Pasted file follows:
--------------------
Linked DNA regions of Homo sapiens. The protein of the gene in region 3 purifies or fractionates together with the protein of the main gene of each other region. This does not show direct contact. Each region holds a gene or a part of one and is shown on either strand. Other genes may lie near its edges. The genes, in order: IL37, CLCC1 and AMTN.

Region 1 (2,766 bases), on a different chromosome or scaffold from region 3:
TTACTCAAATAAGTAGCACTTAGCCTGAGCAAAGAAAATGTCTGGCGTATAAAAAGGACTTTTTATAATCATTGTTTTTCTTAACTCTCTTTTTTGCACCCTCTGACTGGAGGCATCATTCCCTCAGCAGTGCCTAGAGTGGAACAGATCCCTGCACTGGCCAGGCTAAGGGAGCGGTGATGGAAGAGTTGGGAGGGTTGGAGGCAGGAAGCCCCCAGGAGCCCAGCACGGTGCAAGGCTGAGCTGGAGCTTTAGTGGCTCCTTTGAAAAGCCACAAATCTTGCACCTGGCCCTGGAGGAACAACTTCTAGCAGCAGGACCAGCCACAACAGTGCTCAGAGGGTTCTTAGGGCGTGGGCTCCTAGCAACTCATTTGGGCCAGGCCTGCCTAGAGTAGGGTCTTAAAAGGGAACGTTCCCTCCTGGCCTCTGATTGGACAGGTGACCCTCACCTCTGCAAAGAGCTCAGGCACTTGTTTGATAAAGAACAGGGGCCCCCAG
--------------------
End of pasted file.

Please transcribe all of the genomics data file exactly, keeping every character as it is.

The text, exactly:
Linked DNA regions of Homo sapiens. The protein of the gene in region 3 purifies or fractionates together with the protein of the main gene of each other region. This does not show direct contact. Each region holds a gene or a part of one and is shown on either strand. Other genes may lie near its edges. The genes, in order: IL37, CLCC1 and AMTN.

Region 1 (2,766 bases), on a different chromosome or scaffold from region 3:
TTACTCAAATAAGTAGCACTTAGCCTGAGCAAAGAAAATGTCTGGCGTATAAAAAGGACTTTTTATAATCATTGTTTTTCTTAACTCTCTTTTTTGCACCCTCTGACTGGAGGCATCATTCCCTCAGCAGTGCCTAGAGTGGAACAGATCCCTGCACTGGCCAGGCTAAGGGAGCGGTGATGGAAGAGTTGGGAGGGTTGGAGGCAGGAAGCCCCCAGGAGCCCAGCACGGTGCAAGGCTGAGCTGGAGCTTTAGTGGCTCCTTTGAAAAGCCACAAATCTTGCACCTGGCCCTGGAGGAACAACTTCTAGCAGCAGGACCAGCCACAACAGTGCTCAGAGGGTTCTTAGGGCGTGGGCTCCTAGCAACTCATTTGGGCCAGGCCTGCCTAGAGTAGGGTCTTAAAAGGGAACGTTCCCTCCTGGCCTCTGATTGGACAGGTGACCCTCACCTCTGCAAAGAGCTCAGGCACTTGTTTGATAAAGAACAGGGGCCCCCAG